and then there is another group. They are rich. They have full bellies. They are happy and laughing, and everybody likes them because they’re easy to get along with. Doggone it, that’s a pretty good picture of just the kind of guy I’ve wanted to become my whole life. Isn’t that just a cup of cold water to the face? The very kind of person I’ve spent my whole life—Jesus says they’re cursed. He looks at them and says, “Man. Gotta feel sorry for you guys.”
This set of beatitudes says that in Jesus’ eyes, the reality of the world is the opposite of everything I’ve ever known. He takes all my assumptions about the world, and politely blows them to pieces.
Anybody else bothered by that?
If we’re really reading it, we’re bothered by it. It’s so unrelenting and demanding. It’s so physical that it won’t let me spiritualize it and shoo it away. no “poor in spirit” here. It’s the poor that are blessed. No hungering for righteousness in this sermon, only the really physical feeling of hunger that comes from not having enough food to eat.
Faced with such a demanding text, I think two options present themselves. “Option 1” is that we take these simple sayings and tease them out, dissect them down, gradually interpreting them in ways that dull their sting a little bit. In option 1, we interpret them away, and I have to admit that this is a pretty compelling path. I would love to do that, to employ whatever sophisticated exegesis and interpretation methods might promise to soften the blow a bit. I wish I could take these things that Jesus says and turn them into what I think he should say. I would love to somehow transform these beatitudes and woes into something interesting. But they aren’t that, are they? Not on their own. This text isn’t interesting—its dangerous. It is sharply critical of my vision of my very life.
Option 1 is to interpret them away. In Option 2, we let them interpret us. What if we could let these words diagnose us? What if I could let them shape me into the kind of person that Jesus admires? What if I could let them really challenge my idea of what the good life is really all about, and provoke me into letting Jesus teach me about his way of life, his vision of life.
This week, sometime when you’re by yourself in front of a mirror, I want to ask you to take a few moments and let these other beatitudes challenge you with a couple of questions. Stop and look, literally, into your own eyes and ask yourself a few questions.
First, “Who am I becoming?” What kinds of things characterize who you are, both inside and out. What dominates your life?.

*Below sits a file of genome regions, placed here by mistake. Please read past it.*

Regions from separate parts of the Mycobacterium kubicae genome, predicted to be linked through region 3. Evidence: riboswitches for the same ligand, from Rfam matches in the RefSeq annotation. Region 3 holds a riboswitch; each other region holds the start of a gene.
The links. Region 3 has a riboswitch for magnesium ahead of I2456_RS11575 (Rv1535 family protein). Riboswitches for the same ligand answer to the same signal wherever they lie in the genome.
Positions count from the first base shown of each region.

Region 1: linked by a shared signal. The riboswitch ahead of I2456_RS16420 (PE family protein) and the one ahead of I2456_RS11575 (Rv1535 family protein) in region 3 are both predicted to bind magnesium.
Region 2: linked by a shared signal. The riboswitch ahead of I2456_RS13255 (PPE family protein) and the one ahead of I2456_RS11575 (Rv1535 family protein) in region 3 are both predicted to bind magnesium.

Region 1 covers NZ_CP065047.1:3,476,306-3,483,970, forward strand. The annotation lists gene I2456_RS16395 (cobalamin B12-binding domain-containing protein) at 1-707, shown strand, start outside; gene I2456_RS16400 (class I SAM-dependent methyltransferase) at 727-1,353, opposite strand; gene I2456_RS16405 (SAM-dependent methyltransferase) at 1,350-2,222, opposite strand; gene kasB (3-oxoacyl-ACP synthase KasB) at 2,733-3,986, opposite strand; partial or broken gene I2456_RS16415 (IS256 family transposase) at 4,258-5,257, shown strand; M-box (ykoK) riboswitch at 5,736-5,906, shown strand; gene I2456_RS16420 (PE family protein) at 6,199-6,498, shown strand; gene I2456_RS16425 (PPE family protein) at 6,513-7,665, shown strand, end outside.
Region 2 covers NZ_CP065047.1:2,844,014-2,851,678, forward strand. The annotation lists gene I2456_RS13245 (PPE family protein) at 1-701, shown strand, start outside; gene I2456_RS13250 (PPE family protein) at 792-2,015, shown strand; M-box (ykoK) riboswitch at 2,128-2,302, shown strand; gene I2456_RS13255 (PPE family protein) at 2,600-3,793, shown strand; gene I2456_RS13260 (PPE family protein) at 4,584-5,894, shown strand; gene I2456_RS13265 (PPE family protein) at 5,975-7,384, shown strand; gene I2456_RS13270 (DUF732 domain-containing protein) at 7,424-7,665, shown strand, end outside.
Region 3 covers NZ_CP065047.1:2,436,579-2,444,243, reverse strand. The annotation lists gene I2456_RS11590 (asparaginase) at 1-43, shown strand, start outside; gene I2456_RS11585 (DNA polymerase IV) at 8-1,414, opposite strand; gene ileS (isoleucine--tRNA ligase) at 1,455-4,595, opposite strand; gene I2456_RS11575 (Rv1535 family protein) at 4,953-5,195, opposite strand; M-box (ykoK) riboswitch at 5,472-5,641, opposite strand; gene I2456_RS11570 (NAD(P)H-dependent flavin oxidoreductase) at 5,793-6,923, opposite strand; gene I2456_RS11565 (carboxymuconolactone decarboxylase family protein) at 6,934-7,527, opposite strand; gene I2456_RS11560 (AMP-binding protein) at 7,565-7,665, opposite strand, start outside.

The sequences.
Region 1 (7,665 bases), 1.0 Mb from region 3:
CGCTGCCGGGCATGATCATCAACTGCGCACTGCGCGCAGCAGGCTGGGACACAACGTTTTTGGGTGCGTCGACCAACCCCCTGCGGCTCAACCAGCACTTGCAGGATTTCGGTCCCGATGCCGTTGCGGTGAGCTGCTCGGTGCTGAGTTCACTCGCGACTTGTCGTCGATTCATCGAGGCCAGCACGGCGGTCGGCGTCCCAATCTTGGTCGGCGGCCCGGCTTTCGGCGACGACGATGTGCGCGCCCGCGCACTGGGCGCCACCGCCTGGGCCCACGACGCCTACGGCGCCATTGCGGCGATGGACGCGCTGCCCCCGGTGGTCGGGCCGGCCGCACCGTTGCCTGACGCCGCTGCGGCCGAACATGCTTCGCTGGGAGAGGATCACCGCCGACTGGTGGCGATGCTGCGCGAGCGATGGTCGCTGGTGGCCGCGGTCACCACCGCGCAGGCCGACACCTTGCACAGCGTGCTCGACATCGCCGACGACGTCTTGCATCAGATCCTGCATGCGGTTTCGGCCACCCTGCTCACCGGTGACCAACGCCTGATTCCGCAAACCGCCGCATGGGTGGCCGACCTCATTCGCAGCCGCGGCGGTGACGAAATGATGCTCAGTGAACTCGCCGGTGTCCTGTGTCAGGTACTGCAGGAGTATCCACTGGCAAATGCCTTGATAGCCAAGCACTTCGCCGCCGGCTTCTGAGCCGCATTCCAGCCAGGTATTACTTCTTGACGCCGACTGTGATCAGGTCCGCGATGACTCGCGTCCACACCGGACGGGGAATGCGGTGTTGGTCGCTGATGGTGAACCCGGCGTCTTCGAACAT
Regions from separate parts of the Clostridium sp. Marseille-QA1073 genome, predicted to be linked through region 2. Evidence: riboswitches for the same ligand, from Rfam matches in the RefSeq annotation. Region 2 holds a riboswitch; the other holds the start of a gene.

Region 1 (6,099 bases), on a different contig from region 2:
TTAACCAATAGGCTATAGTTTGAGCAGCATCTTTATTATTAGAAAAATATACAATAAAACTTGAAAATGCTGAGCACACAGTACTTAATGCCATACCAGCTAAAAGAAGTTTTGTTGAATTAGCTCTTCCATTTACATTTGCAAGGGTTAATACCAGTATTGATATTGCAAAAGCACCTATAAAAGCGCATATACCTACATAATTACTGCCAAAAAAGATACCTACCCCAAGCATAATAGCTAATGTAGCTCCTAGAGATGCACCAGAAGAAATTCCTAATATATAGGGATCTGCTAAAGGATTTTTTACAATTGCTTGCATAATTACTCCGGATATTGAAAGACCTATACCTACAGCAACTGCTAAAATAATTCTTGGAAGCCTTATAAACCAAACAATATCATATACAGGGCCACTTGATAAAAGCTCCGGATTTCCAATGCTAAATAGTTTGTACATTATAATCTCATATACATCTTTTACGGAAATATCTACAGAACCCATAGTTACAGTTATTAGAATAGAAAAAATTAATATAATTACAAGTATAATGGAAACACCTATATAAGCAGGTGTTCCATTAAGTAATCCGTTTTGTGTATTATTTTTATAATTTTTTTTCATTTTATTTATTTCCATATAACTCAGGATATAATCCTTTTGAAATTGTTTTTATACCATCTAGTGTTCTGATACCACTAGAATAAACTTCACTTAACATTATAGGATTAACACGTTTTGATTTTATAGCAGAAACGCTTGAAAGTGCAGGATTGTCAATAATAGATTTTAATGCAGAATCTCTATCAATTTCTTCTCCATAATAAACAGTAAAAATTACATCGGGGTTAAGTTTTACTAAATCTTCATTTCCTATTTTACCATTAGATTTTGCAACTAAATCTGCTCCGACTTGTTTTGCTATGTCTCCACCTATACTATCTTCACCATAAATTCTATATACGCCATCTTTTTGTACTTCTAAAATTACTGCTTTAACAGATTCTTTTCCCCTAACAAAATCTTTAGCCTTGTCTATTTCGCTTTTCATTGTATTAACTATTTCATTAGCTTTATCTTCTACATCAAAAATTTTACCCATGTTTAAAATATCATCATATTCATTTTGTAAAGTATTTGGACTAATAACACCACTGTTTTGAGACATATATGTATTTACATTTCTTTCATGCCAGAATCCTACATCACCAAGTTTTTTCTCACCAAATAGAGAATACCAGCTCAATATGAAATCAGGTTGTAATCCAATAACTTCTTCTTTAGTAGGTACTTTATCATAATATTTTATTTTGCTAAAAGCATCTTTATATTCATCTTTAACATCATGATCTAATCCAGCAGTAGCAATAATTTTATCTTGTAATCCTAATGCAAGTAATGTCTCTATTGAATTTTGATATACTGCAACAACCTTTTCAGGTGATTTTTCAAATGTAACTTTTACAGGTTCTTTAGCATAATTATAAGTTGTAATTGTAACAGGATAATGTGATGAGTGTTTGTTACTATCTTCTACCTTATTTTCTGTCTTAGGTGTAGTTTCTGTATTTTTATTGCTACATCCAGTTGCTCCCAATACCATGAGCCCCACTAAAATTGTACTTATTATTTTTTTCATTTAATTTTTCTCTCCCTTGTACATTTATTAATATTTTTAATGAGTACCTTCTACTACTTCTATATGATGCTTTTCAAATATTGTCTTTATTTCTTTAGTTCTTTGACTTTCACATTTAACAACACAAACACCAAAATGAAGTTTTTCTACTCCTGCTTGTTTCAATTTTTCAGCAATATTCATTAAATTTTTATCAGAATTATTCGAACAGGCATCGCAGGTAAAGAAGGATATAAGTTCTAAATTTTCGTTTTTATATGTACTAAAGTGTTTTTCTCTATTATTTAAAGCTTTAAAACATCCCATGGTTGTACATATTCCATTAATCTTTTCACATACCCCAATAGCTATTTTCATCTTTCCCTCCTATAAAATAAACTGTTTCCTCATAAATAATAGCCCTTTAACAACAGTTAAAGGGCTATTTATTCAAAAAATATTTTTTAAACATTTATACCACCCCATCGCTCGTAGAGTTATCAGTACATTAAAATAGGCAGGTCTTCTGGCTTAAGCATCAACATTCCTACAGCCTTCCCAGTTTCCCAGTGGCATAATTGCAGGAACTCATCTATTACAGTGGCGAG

Second, and more interesting, “Who gets to decide who I am becoming?” Looking at where you’re headed is a good start, but for people who claim to be disciples of Jesus, a more basic question is whether or not we are really letting him determine the vision for our lives. The guy who said these beatitudes is really painting a radical vision, but am I willing to let that vision really affect me. Drive me?
Finally, “What about everybody else?” It’s not just about me. These beatitudes not only change the way I see myself, but the way I look at almost everyone I see. People aren’t good or bad, lucky or unlucky, blessed or cursed in the same ways I normally think about it. My ideas of status and value just don’t hold up in the face of these beatitudes. But, it’s not my ideas of value that really matter anyway. It’s what Jesus values that really matters. After all, he is the master. I am the student.
I’ve got a lot to learn.
This past Sunday’s sermon was our introductory foray into the sermon on the plain, an extremely distilled dose of Jesus’ vision of what his disciples are like. Part of the challenge of this past week’s sermon was to get in a mirror, eyeball to eyeball with ourselves, and think about three questions:
1. Who am I becoming?
2. Who decides who I become?
3. How does Jesus’ message change the way I see other people?
I shot a little video of some Cedar lane folks reading through Jesus’ sermon on the plain, as a way of helping us hear it. I want to invite you to settle in, hear these words, and spend some time meditating on those questions. May God bless the hearing of his word.